Ruth stood up and grabbed her bottle, glass and can then scooped up Dylan’s drinks so he could grab more out of the fridge. He grabbed the rest of the case he’d opened up previously and they went out back to climb on the roof. Once they were settled into their usual spot, over the kitchen window with their legs hanging off the edge, Dylan finished his whole glass in one slug and drained the rest of his can. Ruth did the same.
They watched as two cars went by in the span of three hours. The crickets were loud in their ears, the chirps echoing off the trees and bouncing off the pavement between vehicles. Ruth reached over and grabbed Dylan’s hand and held it in her own. He didn’t mind. The feeling of having his fingers intertwined with someone elses was in itself calming and slightly irritating. He liked the idea of being close with someone, but it was never something that happened in his life. Work got in the way or relationships failed because of his inability to sleep like a normal person. After the third failed try he resolved to go it alone.
“When’s the last time you slept?” Ruth asked, replacing her empty can with a full one by switching their places in the case. The caring tone eased her smoke-torn throat and made her sound more feminine than usual.
“Few days ago,” said Dylan. “Before that I only slept for about ten hours instead of the normal twenty five or thirty. I’m not sure what’s up.”
Ruth’s hand squeezed his and they both drank. The sun was coming up quickly and the tops of the trees were dusted with a light blue, the same color of Ruth’s eye shadow. She was the younger one of their lodge group, checking in at forty nine, but she dressed like she was still in her twenties. Dylan wondered if maybe they could have been an item if they’d met at the right time, but between her messy divorce and his inability to connect fully with another person, they were content as drinking buddies.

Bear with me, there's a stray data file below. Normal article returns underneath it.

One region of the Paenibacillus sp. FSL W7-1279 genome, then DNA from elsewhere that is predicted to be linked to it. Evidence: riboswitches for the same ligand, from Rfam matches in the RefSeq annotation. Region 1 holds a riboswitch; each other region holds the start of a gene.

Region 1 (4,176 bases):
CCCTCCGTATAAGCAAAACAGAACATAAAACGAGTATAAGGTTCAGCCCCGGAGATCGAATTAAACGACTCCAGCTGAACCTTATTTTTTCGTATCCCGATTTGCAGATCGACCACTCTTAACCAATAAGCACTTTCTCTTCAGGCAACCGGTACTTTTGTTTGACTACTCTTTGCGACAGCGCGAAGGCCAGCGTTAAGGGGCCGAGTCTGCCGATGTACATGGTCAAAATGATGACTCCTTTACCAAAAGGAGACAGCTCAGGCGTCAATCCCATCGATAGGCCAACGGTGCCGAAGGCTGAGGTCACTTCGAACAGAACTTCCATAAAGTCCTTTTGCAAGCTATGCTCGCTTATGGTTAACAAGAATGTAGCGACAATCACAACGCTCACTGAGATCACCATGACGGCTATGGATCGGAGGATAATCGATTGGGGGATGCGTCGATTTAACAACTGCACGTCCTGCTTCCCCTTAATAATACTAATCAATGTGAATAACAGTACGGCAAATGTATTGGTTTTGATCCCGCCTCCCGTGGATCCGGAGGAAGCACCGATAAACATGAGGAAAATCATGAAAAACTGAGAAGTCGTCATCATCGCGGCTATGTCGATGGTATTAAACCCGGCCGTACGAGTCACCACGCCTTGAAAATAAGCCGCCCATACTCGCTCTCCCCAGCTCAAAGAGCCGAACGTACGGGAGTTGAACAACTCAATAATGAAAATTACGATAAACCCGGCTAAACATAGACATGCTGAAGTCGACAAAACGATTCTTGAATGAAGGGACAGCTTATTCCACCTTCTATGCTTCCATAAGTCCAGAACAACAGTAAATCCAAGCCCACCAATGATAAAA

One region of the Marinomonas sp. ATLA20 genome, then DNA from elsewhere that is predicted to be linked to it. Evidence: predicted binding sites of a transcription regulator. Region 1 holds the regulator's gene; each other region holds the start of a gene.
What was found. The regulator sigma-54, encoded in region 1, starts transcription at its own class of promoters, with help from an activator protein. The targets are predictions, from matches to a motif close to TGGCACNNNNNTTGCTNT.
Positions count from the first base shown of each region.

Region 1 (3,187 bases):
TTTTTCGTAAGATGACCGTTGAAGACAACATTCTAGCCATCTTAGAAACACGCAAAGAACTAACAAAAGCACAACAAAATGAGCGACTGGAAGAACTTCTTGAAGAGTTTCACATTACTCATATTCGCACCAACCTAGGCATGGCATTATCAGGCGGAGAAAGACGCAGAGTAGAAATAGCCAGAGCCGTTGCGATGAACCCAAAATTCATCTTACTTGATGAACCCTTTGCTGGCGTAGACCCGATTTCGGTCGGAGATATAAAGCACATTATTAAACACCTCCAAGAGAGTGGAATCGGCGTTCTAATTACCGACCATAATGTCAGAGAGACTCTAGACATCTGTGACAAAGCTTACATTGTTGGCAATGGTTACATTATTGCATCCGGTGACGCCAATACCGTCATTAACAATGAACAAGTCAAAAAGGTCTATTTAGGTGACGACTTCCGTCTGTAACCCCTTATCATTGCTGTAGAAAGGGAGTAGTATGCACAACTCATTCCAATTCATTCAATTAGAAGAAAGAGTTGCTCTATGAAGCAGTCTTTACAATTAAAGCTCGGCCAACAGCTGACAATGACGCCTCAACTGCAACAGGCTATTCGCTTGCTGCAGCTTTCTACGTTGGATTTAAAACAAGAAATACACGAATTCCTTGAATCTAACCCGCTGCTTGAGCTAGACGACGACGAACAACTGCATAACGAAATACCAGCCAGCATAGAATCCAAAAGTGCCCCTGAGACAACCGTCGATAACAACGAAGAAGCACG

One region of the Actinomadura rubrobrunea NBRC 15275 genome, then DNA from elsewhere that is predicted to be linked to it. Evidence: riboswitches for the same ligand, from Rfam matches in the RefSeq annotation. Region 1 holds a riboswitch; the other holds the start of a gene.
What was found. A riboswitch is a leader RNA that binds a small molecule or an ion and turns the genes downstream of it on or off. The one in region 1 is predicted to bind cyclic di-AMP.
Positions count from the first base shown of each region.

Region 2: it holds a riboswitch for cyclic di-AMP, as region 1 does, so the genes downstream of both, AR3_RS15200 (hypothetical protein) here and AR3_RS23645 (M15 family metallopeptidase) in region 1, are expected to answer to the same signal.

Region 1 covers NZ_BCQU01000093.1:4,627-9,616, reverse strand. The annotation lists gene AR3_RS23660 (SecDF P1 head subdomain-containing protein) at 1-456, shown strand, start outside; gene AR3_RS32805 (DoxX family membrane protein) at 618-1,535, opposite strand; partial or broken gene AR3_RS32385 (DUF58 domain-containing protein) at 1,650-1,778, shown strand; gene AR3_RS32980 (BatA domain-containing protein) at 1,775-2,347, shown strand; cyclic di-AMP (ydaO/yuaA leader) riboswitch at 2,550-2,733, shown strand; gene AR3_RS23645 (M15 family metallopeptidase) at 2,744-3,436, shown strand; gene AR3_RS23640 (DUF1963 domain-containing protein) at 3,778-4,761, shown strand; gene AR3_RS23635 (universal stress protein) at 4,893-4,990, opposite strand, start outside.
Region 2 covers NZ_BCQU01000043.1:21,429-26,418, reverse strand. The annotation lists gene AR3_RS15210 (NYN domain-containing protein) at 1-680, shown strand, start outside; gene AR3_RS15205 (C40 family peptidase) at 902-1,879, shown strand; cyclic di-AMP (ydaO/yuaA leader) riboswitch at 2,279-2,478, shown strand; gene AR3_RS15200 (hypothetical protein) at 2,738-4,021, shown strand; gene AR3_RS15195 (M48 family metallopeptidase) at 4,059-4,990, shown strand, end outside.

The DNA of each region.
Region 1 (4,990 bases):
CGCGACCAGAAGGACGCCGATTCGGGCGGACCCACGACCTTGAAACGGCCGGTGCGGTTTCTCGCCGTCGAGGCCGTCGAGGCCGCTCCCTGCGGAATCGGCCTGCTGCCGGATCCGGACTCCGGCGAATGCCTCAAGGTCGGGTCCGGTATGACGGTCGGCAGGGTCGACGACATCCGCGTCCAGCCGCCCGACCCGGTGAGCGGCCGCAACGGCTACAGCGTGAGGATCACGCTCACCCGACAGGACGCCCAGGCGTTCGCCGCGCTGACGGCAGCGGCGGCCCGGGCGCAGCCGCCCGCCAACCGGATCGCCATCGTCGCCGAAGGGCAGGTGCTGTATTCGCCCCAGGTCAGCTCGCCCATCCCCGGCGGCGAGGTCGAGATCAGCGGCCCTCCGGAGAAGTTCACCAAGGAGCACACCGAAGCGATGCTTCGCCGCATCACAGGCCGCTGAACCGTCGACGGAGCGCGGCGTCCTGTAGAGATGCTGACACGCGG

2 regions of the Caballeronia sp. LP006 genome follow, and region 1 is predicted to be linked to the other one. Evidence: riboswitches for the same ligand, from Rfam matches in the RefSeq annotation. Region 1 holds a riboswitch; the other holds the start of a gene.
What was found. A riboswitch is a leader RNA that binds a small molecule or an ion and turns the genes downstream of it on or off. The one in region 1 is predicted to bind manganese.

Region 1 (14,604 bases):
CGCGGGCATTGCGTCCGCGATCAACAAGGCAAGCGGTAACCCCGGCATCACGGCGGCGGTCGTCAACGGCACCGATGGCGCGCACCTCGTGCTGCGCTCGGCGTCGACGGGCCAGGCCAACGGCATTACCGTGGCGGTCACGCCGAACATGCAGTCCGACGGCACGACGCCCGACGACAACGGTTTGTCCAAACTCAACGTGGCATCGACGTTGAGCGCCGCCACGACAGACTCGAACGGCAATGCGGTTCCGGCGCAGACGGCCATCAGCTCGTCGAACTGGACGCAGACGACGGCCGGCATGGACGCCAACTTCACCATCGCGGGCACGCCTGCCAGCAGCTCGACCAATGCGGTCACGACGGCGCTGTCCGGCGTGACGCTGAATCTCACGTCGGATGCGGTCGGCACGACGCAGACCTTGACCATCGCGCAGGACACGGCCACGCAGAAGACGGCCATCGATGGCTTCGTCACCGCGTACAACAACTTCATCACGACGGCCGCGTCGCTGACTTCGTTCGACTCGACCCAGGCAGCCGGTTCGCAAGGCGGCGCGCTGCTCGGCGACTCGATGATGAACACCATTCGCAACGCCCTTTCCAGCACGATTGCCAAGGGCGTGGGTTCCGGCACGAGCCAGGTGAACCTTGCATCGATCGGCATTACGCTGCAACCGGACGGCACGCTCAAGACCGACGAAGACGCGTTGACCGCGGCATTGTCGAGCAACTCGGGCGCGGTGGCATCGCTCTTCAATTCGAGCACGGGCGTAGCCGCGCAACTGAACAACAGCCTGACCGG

Two beers turned into four, which turned into eight. The bottle of rum was mostly gone, save for a sip lingering at the bottom. Ruth sat cross-legged and ashed her cigarette in a nearly empty beer can, the hissing sound of hots being snuffed out by liquid the only noise between them aside from their breathing. The one thing Dylan liked the most about drinking with Ruth was that he didn’t have to talk. His neighbors always wanted to ask him about family or work or whatever was in the news, but Ruth just let things sit. He appreciated that.
They watched a deer cross into the parking lot, sniff around a bit and then head left into the trees. Ruth watched it closely, following it’s movements with her whole body instead of just her eyes. A loud coughing came from their other side, raspy and full-bodied, then trailed off a few moments later. The rapidly lightening sky revealed a thick layer of clouds that looked like they might bring rain later on in the day.
“I have to work in three hours,” Dylan said as he finished the beer in his hand and stood up. “I should probably make some coffee and take a shower so I don’t smell like a liquor cabinet when I go in.”
Ruth stood up next to him and dusted her skirt off, then collected the glasses and bottle. “You hop in the shower and I’ll start the coffee.”